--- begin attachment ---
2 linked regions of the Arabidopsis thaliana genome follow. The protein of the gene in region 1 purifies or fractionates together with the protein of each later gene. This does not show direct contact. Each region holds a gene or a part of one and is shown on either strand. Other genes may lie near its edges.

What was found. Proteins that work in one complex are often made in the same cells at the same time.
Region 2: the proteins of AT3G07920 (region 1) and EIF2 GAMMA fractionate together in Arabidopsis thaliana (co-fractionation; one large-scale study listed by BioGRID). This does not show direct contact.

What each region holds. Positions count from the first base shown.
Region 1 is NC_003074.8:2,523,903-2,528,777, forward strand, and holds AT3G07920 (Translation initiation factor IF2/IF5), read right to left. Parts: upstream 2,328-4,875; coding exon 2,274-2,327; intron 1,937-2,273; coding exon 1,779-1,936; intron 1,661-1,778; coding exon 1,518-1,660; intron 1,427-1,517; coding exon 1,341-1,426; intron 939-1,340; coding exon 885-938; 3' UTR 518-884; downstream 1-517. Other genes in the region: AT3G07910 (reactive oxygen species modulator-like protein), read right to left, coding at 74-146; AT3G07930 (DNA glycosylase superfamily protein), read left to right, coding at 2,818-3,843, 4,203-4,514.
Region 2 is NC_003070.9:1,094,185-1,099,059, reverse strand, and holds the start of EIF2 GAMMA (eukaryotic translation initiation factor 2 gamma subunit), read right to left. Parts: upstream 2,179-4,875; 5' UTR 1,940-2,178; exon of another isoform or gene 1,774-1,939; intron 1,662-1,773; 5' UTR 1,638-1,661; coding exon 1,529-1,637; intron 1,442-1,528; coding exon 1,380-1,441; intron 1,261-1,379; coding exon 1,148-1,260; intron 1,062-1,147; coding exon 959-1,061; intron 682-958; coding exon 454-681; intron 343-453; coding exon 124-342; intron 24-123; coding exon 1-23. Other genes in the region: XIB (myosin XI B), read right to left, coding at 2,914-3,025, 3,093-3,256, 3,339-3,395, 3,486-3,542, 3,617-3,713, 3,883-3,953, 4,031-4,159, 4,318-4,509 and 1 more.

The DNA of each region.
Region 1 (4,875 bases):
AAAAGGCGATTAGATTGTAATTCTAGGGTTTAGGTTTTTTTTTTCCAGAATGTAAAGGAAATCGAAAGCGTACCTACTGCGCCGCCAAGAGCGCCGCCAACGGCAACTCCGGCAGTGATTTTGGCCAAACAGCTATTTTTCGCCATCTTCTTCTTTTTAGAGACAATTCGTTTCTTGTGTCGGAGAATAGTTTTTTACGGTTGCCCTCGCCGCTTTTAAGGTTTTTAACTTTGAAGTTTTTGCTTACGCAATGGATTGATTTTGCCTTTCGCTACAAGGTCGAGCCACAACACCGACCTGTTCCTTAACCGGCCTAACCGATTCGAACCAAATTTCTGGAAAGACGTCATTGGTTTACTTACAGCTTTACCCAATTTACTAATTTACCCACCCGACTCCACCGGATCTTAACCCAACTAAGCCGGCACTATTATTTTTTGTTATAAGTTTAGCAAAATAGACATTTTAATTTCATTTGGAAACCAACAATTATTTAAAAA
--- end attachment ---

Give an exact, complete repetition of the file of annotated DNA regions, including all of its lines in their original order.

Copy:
2 linked regions of the Arabidopsis thaliana genome follow. The protein of the gene in region 1 purifies or fractionates together with the protein of each later gene. This does not show direct contact. Each region holds a gene or a part of one and is shown on either strand. Other genes may lie near its edges.

What was found. Proteins that work in one complex are often made in the same cells at the same time.
Region 2: the proteins of AT3G07920 (region 1) and EIF2 GAMMA fractionate together in Arabidopsis thaliana (co-fractionation; one large-scale study listed by BioGRID). This does not show direct contact.

What each region holds. Positions count from the first base shown.
Region 1 is NC_003074.8:2,523,903-2,528,777, forward strand, and holds AT3G07920 (Translation initiation factor IF2/IF5), read right to left. Parts: upstream 2,328-4,875; coding exon 2,274-2,327; intron 1,937-2,273; coding exon 1,779-1,936; intron 1,661-1,778; coding exon 1,518-1,660; intron 1,427-1,517; coding exon 1,341-1,426; intron 939-1,340; coding exon 885-938; 3' UTR 518-884; downstream 1-517. Other genes in the region: AT3G07910 (reactive oxygen species modulator-like protein), read right to left, coding at 74-146; AT3G07930 (DNA glycosylase superfamily protein), read left to right, coding at 2,818-3,843, 4,203-4,514.
Region 2 is NC_003070.9:1,094,185-1,099,059, reverse strand, and holds the start of EIF2 GAMMA (eukaryotic translation initiation factor 2 gamma subunit), read right to left. Parts: upstream 2,179-4,875; 5' UTR 1,940-2,178; exon of another isoform or gene 1,774-1,939; intron 1,662-1,773; 5' UTR 1,638-1,661; coding exon 1,529-1,637; intron 1,442-1,528; coding exon 1,380-1,441; intron 1,261-1,379; coding exon 1,148-1,260; intron 1,062-1,147; coding exon 959-1,061; intron 682-958; coding exon 454-681; intron 343-453; coding exon 124-342; intron 24-123; coding exon 1-23. Other genes in the region: XIB (myosin XI B), read right to left, coding at 2,914-3,025, 3,093-3,256, 3,339-3,395, 3,486-3,542, 3,617-3,713, 3,883-3,953, 4,031-4,159, 4,318-4,509 and 1 more.

The DNA of each region.
Region 1 (4,875 bases):
AAAAGGCGATTAGATTGTAATTCTAGGGTTTAGGTTTTTTTTTTCCAGAATGTAAAGGAAATCGAAAGCGTACCTACTGCGCCGCCAAGAGCGCCGCCAACGGCAACTCCGGCAGTGATTTTGGCCAAACAGCTATTTTTCGCCATCTTCTTCTTTTTAGAGACAATTCGTTTCTTGTGTCGGAGAATAGTTTTTTACGGTTGCCCTCGCCGCTTTTAAGGTTTTTAACTTTGAAGTTTTTGCTTACGCAATGGATTGATTTTGCCTTTCGCTACAAGGTCGAGCCACAACACCGACCTGTTCCTTAACCGGCCTAACCGATTCGAACCAAATTTCTGGAAAGACGTCATTGGTTTACTTACAGCTTTACCCAATTTACTAATTTACCCACCCGACTCCACCGGATCTTAACCCAACTAAGCCGGCACTATTATTTTTTGTTATAAGTTTAGCAAAATAGACATTTTAATTTCATTTGGAAACCAACAATTATTTAAAAA